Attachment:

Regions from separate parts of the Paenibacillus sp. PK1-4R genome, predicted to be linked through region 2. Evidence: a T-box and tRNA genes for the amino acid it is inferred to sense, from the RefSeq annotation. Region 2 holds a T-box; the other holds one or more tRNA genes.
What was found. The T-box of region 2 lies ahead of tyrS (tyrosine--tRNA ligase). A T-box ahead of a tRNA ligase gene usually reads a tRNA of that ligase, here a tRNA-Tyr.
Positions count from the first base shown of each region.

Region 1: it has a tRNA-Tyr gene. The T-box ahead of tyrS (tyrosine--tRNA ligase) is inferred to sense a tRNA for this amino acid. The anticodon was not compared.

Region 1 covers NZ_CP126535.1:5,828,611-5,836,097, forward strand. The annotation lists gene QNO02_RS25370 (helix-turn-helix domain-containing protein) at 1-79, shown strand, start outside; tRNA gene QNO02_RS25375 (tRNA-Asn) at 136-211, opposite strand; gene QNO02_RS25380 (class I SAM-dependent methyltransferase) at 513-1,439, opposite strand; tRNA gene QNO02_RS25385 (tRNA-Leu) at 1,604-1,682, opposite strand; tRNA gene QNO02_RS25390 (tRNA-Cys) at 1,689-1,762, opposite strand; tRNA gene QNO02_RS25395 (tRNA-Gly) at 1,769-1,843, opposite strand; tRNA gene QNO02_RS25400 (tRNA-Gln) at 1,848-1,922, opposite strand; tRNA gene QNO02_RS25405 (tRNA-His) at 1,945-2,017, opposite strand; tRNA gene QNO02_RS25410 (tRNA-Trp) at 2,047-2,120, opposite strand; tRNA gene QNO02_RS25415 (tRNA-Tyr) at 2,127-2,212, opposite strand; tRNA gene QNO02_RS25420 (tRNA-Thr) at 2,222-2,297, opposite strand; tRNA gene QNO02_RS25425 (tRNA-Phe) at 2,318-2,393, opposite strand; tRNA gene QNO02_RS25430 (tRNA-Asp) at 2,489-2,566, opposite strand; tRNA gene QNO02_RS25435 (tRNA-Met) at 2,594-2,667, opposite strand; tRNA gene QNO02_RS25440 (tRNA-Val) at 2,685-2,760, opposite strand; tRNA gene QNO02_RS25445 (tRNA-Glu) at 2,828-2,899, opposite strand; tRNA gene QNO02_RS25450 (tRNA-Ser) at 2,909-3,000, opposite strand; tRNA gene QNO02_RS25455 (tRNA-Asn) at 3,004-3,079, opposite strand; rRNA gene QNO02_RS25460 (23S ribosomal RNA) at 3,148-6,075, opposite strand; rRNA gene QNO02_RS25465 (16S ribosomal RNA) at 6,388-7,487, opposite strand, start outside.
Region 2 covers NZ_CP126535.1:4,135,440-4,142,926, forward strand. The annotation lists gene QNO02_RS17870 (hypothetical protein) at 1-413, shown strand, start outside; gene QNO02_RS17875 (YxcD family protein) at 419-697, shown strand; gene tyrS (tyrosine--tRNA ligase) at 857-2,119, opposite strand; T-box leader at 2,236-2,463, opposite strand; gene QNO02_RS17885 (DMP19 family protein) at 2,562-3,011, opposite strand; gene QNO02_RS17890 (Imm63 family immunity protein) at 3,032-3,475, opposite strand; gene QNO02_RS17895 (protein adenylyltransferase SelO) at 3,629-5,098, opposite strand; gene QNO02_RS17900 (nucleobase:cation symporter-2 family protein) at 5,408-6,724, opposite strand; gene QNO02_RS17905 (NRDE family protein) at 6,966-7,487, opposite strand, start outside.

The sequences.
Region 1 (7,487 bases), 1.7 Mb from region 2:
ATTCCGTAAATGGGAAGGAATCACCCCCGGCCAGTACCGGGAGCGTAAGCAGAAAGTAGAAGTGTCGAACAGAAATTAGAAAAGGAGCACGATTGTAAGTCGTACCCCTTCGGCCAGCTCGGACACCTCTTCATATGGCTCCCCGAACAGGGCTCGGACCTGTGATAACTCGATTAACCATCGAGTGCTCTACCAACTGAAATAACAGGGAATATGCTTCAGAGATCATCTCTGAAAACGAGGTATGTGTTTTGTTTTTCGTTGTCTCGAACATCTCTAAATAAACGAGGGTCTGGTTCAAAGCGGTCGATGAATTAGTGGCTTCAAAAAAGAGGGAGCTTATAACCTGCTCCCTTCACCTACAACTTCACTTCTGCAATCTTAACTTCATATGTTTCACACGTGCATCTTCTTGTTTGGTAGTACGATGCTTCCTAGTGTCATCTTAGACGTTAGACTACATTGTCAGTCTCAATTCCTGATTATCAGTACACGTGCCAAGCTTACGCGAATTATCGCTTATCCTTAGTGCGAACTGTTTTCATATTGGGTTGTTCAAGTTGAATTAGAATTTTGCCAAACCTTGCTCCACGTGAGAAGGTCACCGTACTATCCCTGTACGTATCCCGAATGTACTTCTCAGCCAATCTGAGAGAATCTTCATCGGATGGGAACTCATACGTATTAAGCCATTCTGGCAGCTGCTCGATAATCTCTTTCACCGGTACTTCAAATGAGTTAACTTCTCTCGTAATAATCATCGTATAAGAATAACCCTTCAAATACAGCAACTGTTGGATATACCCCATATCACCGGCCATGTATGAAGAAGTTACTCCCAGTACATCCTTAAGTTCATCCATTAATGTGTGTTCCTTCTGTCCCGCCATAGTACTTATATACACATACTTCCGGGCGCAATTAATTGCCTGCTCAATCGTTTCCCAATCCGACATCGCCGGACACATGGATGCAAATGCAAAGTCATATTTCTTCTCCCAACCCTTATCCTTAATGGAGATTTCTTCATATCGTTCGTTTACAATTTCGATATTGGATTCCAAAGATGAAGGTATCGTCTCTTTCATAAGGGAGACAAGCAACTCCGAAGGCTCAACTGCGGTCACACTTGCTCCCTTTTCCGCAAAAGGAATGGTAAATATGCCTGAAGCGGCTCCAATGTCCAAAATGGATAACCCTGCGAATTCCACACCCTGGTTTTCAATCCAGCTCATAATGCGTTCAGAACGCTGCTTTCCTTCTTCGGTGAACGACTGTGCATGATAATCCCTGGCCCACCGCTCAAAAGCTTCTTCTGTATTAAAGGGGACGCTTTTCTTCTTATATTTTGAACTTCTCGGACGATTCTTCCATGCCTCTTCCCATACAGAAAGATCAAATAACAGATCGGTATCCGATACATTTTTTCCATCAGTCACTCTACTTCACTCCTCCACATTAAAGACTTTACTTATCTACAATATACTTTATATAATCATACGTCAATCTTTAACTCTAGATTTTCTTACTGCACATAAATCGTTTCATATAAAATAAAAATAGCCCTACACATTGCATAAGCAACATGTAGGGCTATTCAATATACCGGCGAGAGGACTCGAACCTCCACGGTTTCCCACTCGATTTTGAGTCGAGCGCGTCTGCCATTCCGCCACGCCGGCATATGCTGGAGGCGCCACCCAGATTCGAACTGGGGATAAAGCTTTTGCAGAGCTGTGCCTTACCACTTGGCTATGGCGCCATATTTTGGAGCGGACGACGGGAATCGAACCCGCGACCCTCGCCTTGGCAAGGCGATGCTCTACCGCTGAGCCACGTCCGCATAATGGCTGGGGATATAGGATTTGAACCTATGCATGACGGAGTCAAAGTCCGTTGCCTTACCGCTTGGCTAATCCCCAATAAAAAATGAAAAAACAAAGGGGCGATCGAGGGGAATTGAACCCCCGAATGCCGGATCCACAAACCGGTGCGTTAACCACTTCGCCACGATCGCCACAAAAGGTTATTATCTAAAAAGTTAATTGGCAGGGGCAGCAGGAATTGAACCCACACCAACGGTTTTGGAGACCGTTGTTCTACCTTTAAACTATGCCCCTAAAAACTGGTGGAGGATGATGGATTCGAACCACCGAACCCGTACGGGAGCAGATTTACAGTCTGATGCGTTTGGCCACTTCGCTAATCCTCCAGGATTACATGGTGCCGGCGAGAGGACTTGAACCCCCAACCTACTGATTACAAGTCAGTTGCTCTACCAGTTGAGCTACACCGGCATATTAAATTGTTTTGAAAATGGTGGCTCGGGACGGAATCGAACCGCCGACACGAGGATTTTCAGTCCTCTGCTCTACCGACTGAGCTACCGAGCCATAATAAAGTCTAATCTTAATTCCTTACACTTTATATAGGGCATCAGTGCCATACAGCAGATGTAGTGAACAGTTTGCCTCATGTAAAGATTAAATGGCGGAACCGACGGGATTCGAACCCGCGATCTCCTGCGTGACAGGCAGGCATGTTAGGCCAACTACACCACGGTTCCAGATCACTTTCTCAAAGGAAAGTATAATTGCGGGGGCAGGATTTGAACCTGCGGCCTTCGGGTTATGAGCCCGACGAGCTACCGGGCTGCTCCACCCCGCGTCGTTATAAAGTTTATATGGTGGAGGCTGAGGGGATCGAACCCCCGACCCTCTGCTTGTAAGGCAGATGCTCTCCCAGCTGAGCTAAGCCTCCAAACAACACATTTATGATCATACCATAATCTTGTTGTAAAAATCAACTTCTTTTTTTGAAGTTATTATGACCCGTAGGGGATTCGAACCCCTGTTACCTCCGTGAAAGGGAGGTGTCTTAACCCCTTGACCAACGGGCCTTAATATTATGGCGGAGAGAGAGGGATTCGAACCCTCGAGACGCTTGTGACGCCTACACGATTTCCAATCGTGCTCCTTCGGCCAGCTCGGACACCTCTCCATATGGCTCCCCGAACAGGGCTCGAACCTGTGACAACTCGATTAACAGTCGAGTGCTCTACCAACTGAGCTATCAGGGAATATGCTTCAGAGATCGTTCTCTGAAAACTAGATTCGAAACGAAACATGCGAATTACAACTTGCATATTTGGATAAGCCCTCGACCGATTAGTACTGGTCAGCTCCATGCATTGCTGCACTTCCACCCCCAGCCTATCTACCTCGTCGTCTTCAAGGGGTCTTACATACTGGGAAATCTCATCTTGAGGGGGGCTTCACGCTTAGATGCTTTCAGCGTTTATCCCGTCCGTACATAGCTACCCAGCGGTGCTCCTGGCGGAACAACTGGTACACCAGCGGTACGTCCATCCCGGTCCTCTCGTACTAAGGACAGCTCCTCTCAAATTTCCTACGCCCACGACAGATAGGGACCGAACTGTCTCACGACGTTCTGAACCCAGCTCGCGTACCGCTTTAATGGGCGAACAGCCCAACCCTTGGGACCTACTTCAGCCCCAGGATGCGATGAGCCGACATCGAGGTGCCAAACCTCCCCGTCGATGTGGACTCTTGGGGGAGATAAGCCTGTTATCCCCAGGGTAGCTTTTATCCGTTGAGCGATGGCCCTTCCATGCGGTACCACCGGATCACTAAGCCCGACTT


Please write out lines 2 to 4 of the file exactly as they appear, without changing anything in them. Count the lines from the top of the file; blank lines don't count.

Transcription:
What was found. The T-box of region 2 lies ahead of tyrS (tyrosine--tRNA ligase). A T-box ahead of a tRNA ligase gene usually reads a tRNA of that ligase, here a tRNA-Tyr.
Positions count from the first base shown of each region.

Region 1: it has a tRNA-Tyr gene. The T-box ahead of tyrS (tyrosine--tRNA ligase) is inferred to sense a tRNA for this amino acid. The anticodon was not compared.